As we start a new year, we've been reflecting on some of the events of 2021 here on Mallon Farm. It was a year that saw us plant three times more flax than in previous years, bring a scutching machine from the 1940's back to life and also cast two new pieces to add to our Celtic Legend collection of bronze sculptures.
In February, we were thrilled to be asked to record a segment for the Northern Ireland Science Festival. The programme was a wonderful insight into the "Past, Present and Future of Linen in N.I." You can see the recording on the NI Science Festival Youtube channel here
In March we participated in The Handmade Britain Interactive Virtual Craft Fair, which was a great opportunity to showcase our sculptures, prints and also linen. We conducted a live broadcast from the scutching mill.
We had a busy year with our flax. Sowing was delayed due to heavy rain but we finally planted three acres in mid May using a traditional tool called a fiddle.
Traditionally there is a 100 day wait before the flax is ready to harvest. It all started well, the first shoots appeared around day 14 and we had some record breaking high temperatures for the 'wee blue blossoms'. We had never seen the flax blooming so vigorously.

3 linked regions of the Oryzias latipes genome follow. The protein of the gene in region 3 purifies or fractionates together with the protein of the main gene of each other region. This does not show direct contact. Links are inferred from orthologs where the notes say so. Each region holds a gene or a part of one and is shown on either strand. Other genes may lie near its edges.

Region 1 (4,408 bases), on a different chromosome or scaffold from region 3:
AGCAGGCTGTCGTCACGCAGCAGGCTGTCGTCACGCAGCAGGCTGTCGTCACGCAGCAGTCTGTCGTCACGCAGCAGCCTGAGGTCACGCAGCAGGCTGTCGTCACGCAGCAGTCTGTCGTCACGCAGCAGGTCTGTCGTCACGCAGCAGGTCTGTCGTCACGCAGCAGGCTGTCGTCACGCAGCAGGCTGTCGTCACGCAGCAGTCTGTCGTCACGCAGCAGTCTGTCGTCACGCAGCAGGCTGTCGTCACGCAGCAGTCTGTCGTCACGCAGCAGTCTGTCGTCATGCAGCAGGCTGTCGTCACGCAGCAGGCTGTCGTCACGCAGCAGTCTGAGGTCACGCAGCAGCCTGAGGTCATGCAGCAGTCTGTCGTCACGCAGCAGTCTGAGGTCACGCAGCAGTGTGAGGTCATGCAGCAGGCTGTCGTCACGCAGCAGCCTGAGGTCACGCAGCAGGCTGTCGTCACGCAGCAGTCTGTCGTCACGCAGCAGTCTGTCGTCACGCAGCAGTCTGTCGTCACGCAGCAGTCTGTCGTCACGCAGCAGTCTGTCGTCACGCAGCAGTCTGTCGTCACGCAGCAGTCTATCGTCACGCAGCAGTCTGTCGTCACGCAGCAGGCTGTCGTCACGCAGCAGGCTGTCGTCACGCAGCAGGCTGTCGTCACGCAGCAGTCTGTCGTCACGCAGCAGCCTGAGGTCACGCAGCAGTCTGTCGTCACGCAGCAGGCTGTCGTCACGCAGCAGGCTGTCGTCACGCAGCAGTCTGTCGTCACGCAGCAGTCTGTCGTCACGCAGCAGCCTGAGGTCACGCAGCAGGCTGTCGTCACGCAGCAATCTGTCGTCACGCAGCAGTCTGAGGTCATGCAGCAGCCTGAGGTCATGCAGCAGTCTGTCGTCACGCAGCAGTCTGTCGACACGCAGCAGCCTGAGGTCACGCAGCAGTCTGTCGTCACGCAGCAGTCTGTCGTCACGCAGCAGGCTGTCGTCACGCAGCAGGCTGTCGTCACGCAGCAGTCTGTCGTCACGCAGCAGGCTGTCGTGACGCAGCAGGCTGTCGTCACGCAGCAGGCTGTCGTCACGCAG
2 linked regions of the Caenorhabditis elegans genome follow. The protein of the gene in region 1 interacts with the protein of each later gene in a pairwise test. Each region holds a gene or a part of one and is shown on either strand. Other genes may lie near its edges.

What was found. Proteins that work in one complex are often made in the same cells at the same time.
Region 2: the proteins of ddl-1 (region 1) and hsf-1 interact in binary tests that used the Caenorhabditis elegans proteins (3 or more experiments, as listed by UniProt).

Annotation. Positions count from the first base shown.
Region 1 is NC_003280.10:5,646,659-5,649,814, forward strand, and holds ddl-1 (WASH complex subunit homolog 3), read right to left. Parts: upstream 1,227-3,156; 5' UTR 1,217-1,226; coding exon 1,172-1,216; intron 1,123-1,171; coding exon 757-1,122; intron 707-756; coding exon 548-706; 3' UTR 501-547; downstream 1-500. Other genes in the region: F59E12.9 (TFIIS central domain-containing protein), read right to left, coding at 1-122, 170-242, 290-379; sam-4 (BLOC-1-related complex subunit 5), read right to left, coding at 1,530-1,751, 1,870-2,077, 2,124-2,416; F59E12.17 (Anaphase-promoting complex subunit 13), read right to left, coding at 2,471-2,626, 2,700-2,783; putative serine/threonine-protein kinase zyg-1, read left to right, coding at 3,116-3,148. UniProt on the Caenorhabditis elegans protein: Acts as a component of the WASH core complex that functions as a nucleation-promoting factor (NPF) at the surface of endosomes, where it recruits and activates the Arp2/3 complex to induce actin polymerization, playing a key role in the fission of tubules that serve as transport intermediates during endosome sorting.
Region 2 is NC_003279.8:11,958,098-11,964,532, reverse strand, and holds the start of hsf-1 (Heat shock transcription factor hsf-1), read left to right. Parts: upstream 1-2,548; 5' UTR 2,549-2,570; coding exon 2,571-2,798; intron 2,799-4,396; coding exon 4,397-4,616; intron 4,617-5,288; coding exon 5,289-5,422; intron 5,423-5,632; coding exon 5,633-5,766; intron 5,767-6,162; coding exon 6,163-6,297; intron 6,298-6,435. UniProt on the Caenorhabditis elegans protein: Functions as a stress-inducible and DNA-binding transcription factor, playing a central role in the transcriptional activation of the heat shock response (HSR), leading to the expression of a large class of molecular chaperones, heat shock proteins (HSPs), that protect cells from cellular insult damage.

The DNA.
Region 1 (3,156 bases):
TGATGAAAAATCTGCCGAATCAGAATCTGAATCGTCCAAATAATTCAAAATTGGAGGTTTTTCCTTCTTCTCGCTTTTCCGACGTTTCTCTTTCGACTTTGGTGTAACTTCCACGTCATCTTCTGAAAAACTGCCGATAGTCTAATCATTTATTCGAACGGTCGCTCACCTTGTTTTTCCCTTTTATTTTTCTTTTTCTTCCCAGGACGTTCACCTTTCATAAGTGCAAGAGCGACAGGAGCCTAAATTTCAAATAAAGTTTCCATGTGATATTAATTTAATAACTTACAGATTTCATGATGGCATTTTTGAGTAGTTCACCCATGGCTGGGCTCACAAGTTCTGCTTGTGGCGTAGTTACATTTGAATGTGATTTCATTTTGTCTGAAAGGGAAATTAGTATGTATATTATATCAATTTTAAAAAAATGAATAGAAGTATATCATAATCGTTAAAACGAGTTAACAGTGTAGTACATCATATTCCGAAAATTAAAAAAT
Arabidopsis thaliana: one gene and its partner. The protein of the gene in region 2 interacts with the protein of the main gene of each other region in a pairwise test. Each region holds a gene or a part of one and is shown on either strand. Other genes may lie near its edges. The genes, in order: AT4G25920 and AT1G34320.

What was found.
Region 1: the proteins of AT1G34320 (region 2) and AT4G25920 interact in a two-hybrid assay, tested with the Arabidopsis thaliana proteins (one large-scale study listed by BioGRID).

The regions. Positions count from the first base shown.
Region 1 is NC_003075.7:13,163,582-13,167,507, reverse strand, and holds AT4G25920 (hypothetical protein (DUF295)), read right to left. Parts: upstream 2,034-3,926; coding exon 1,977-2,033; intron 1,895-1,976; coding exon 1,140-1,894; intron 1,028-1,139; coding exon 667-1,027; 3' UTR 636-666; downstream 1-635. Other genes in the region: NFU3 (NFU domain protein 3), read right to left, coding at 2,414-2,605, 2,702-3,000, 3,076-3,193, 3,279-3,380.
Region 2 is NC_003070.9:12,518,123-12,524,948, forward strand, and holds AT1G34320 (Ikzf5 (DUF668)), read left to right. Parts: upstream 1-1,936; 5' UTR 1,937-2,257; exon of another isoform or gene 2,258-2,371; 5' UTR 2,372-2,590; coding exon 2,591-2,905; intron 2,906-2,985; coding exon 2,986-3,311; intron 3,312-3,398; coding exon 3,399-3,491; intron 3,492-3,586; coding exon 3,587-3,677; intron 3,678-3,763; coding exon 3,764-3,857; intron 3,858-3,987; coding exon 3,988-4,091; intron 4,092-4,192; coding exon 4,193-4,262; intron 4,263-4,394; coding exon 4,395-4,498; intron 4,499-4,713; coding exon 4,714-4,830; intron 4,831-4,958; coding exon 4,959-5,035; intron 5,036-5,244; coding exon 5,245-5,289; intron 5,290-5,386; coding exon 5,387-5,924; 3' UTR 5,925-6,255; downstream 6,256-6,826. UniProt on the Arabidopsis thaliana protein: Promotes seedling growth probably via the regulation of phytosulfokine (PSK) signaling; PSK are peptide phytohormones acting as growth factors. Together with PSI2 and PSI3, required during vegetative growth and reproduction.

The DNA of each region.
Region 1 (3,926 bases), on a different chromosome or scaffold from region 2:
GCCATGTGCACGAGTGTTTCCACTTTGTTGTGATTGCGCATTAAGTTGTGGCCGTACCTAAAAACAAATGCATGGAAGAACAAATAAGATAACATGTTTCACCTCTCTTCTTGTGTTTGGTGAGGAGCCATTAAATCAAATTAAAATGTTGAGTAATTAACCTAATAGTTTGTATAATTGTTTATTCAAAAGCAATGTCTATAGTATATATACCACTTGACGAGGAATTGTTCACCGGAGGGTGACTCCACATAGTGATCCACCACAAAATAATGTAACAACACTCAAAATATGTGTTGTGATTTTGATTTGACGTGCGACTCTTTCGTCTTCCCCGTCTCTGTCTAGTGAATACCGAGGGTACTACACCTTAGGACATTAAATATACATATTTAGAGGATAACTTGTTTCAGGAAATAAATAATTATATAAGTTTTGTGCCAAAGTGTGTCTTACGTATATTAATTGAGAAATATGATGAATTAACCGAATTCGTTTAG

In June we conducted a biodiversity audit for the Fair to Nature scheme backed by the RSPB. It was fantastic to learn about the variety of plants and wildlife around the farm and to see what nature provides when it is left alone.
Towards the end of July, around 75 days after sowing we were hit with some challenging weather. High winds and heavy rain took a toll on the flax and around 20% was flattened. We had to rally friends and family at short notice to lift as much as possible before it started to rot on the ground. We pulled all the flax by hand. This preserves the length of the fibre and is also best suited for the hilly fields of the farm. By the end of August we had everything harvested.
Once the flax had been transported to the barns to dry, it allowed us to focus on other activities: double retting our 2020 crop of flax and continuing the restoration of the 1940's Mackies scutching machine, as well as tending the other crops we have on the farm.
We presented a talk about our flax and linen journey at the Handmade Oxford Interactive Virtual Fair in September. It was entitled "From Field to Fabric" and we demonstrated some flax processing stages live from the mill, such as hand scutching and heckling. Although we missed being able to attend an event like this in person, the virtual fair was the next best thing!
Then in November, we were delighted to be able to travel to London to exhibit at the Handmade Britain Craft Fair at Chelsea Old Town Hall. As always, it was a wonderful event; great to be able to meet new people, chat about our work and showcase our collection of bronze sculptures inspired by Celtic myths and legends alongside two new sculptures (The Boar of Ben Gulbain and Melangell and the Hare) and two new prints (Bradan, the Salmon of Knowledge and Melangell and the Hare).
Finally in December we got the flax breakers working for the first time in decades. This was very exciting for us as this restoration project has been a long and difficult process. The scutching machine had lain in pieces in a barn for over 40 years, so to finally hear the cogs and belts moving was very satisfying.
We wish everyone a happy and healthy 2022.